Virginia McKnight Binger Unsung Hero Awards

2021 award recipients to be announced soon!

The Minnesota Council of Nonprofits is pleased to announce the annual Virginia McKnight Binger Unsung Hero Awards. In partnership with the McKnight Foundation, a Minnesota-based family foundation that advances a more just, creative, and abundant future where people and planet thrive, four Minnesotans, two from the Twin Cities metro and two from Greater Minnesota, will each receive $10,000 in recognition of the significant impact they have had on the state of Minnesota and its communities. 

Award Criteria

A Virginia McKnight Binger Unsung Hero is an individual who has had a significant impact on the state of Minnesota and its communities. This individual:

  • Has played a significant role on creating a positive impact on Minnesota and its communities.
  • Has not been widely recognized for their work in the past.

Award Eligibility

  • Nominees do not have to be employed at an organization to be eligible, but may be volunteers, board members, or service staff of nonprofits.
  • Nominees must be Minnesota residents.
  • Self-nominations will not be accepted.
  • Nominees may not be past Virginia McKnight Binger Unsung Hero Award or Human Services Award recipients.

Recipients will receive:

  • $10,000 cash award.
  • Recognition at the 2021 MCN Annual Conference.
Binger logo
Thank you to everyone who nominated their Unsung Hero in 2021! 2022 nominations will open in the Summer of 2022.

For questions, please contact

Congratulations 2020 Award Recipients!

View past recipients 
Illustrations by Pollen Midwest

Patti Ballan
Patti Ballan - Rainer, Minnesota
Patti ran her father’s furniture business for almost 25 years, but when it came time for her retirement, there was a dilemma: she didn’t want to leave another empty building in her small town. Along with her husband, they transformed the furniture store into a co-working space.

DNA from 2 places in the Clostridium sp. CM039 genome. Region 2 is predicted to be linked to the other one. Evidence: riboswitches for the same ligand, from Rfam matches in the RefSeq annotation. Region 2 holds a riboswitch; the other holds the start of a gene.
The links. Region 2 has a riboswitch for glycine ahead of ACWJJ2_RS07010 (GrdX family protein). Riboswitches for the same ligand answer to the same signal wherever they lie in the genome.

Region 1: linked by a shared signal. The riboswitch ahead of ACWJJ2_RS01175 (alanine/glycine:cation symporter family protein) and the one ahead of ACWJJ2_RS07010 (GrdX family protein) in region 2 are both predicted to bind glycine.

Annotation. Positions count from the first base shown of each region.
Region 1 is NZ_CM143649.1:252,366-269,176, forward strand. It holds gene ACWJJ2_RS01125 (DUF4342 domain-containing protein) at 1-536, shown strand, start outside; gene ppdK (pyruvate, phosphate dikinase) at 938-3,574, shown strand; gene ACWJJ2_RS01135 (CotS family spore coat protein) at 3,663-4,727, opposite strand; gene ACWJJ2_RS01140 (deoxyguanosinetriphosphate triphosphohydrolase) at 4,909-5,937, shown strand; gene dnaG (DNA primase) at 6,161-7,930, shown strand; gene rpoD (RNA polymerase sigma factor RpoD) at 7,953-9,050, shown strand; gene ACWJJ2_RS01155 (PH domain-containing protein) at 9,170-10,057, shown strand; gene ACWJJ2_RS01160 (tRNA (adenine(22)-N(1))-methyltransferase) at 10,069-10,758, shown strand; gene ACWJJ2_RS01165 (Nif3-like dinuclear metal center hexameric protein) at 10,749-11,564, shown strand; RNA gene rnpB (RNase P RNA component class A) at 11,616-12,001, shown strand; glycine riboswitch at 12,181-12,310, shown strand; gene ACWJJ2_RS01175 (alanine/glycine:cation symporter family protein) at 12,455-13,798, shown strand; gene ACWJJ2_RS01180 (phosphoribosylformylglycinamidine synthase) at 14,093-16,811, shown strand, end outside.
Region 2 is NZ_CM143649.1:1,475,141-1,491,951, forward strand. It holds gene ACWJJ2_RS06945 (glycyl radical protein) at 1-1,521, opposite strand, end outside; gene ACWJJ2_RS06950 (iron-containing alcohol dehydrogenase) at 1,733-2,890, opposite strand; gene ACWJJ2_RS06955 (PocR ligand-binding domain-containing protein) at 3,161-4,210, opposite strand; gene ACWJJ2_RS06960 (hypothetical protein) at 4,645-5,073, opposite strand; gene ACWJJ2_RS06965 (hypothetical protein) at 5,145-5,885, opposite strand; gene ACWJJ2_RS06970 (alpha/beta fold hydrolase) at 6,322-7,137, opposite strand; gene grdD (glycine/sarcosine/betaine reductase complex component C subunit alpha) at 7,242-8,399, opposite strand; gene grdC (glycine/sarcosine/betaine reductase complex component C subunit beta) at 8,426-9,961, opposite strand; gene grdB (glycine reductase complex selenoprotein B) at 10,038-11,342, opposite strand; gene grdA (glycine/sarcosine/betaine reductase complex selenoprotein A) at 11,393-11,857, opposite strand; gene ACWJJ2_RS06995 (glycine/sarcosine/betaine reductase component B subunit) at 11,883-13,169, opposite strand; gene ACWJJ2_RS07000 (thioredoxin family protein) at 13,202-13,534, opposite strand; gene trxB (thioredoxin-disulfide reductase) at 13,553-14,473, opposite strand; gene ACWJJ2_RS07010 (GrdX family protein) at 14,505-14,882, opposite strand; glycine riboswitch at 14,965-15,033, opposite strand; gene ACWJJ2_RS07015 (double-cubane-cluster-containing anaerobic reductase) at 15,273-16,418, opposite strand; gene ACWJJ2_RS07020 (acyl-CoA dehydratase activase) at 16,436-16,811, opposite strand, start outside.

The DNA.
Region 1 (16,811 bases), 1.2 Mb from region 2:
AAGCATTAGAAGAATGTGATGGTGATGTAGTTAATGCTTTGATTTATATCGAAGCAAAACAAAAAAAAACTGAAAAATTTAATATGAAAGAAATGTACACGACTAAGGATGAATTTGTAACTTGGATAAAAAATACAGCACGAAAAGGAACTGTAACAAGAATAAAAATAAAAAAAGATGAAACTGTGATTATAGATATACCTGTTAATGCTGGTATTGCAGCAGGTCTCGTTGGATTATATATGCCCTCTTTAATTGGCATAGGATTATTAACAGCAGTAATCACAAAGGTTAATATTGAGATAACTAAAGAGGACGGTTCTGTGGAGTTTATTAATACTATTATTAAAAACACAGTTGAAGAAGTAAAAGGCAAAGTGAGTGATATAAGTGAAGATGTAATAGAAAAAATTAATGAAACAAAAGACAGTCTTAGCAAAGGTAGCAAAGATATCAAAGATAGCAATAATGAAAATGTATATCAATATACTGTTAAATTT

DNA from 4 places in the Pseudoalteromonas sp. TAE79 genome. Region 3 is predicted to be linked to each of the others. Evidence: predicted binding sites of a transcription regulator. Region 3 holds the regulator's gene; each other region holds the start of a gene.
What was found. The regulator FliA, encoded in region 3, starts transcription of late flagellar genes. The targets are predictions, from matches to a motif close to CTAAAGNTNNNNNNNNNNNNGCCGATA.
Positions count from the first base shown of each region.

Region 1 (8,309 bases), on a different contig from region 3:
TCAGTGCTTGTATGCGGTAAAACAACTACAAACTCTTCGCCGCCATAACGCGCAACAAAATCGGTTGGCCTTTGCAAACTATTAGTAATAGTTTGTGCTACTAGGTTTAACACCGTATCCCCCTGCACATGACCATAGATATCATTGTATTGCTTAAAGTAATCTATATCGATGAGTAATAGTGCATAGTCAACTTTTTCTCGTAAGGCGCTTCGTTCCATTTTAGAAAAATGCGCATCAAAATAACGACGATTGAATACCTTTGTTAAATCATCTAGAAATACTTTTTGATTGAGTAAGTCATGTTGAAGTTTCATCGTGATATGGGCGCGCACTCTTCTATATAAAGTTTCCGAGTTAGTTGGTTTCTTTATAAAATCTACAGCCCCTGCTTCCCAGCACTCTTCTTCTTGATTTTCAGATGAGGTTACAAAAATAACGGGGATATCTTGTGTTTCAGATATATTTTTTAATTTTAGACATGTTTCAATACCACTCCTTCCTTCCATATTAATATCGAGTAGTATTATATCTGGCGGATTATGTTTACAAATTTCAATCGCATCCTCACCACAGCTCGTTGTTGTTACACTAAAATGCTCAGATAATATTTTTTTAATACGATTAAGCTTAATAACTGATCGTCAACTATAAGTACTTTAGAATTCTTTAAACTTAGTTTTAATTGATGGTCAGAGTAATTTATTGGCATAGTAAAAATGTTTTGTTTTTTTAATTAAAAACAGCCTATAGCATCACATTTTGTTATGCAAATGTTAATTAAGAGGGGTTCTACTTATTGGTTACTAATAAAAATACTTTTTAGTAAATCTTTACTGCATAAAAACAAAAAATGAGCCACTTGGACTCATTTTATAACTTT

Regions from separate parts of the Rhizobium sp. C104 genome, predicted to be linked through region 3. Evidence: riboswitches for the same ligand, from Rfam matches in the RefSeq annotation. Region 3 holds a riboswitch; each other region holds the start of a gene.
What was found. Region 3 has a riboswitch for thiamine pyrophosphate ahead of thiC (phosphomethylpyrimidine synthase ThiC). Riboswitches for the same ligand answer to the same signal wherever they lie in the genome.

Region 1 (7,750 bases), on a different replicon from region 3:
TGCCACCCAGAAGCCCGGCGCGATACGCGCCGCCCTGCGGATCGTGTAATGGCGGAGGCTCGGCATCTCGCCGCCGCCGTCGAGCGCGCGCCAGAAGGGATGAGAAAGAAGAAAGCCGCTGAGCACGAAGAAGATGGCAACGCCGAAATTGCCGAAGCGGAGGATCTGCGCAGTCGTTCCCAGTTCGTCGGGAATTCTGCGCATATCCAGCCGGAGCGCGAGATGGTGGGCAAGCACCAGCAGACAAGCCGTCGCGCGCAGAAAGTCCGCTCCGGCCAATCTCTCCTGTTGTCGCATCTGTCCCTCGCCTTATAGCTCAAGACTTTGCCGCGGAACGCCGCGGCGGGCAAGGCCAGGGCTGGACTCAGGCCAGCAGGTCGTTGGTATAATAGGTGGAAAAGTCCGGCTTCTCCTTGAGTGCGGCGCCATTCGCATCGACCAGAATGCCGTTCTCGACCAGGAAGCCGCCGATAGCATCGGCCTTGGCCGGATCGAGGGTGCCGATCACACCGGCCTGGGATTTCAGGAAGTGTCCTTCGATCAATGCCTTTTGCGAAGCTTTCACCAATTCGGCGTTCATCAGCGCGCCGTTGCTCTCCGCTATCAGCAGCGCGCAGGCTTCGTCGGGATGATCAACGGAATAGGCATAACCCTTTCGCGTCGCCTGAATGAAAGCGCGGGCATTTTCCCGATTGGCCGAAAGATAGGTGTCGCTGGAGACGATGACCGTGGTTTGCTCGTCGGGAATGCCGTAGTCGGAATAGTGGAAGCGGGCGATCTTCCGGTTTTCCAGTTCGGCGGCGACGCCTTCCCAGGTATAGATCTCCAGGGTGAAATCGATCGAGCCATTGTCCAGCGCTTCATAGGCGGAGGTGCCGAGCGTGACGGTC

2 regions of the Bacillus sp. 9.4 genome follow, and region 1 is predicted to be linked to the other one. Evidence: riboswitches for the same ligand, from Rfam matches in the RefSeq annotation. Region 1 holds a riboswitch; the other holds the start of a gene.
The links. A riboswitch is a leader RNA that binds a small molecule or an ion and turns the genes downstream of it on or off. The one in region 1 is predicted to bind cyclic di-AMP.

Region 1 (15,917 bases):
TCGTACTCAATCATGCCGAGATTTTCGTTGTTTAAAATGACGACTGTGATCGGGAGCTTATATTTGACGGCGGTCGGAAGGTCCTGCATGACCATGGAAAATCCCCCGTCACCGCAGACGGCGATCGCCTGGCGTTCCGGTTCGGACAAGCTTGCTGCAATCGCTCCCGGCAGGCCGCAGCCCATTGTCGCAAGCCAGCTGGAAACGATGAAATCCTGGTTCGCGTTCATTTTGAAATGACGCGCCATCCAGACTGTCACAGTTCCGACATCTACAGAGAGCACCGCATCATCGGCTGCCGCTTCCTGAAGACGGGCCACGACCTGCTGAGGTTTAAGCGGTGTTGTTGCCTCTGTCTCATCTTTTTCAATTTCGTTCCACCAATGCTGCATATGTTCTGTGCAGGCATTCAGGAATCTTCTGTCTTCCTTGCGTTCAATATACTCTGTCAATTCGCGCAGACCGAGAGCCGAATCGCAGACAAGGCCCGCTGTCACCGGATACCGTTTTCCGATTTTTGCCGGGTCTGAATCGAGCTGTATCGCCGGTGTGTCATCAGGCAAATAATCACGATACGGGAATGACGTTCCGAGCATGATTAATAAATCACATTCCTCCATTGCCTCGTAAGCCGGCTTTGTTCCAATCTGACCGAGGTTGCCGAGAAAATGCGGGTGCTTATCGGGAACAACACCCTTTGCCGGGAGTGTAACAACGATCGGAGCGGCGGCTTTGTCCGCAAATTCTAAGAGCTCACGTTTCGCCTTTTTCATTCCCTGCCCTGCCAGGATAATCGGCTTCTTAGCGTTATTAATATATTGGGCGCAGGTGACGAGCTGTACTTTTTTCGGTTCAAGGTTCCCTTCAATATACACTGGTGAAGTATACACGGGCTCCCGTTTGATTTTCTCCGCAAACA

Although COVID-19 changed their plans, it didn’t slow them down. Starting in March, Patti began providing free space to students who couldn’t access their online classrooms from home. Although she is passing up revenue opportunities, she continues to allow nonprofits and students to use the space for meetings and internet availability, free of charge. 

Learn more about Patti's historic preservation work.

Lisa Bellanger
Lisa Bellanger - Minneapolis, Minnesota
A passionate community organizer, Lisa is committed to the preservation of Native traditions and sharing them with the next generation. For years, Lisa has worked across her community, selflessly providing traditional rituals, customs, and practices at American Indian funerals, volunteering to provide traditional healing practices at hospitals, and assisting incarcerated American Indian women with support and resources.

This summer, as uprisings reached their peak in response to the murder of George Floyd, she worked with the American Indian Movement to create community patrols that helped protect American Indian businesses.

Learn more about Lisa's work to preserve Native traditions.

Desralynn Cole
Desralynn Cole - Minneapolis, Minnesota
Desralynn is a self-proclaimed village auntie of North Minneapolis, where she grew up and returned after graduating from Fisk University. In the aftermath of protests demanding justice for George Floyd this summer, many residents in North Minneapolis found themselves without access to groceries or basic necessities. Working with the Northside Emergency Resource Pop Up, Desralynn coordinated over 150 volunteers that distributed food and supplies to 8,000 people across her community.

“It was personal for me because I can get resources, but there are people who cannot. And if we’re going to shut down buses because we’re afraid of a little civil unrest, then I’m going to step up in a way that is going to even the playing field.” 

Learn more about Desralynn's community organizing in North Minneapolis.

Hani Jacobson
Hani Jacobson - Saint Cloud, Minnesota
After moving to the United States, Hani became a registered nurse and has since been an advocate for immigrants and families of color, identifying barriers to medical care and working to eliminate them.

When the pandemic began to engulf the country, she knew who could be the most at risk. She joined the Somali Community COVID-19 Task Force, making appearances on Somali radio, driving to different businesses to translate safety protocols, and walking door-to-door, handing out masks and informing people of risks. “Education and health, they’re related. It’s the lack of access and understanding of how to navigate these systems. Parents are facing housing and food insecurity, and on top of that, they are fighting for their health,” she says. 

Learn more about Hani's healthcare equity work.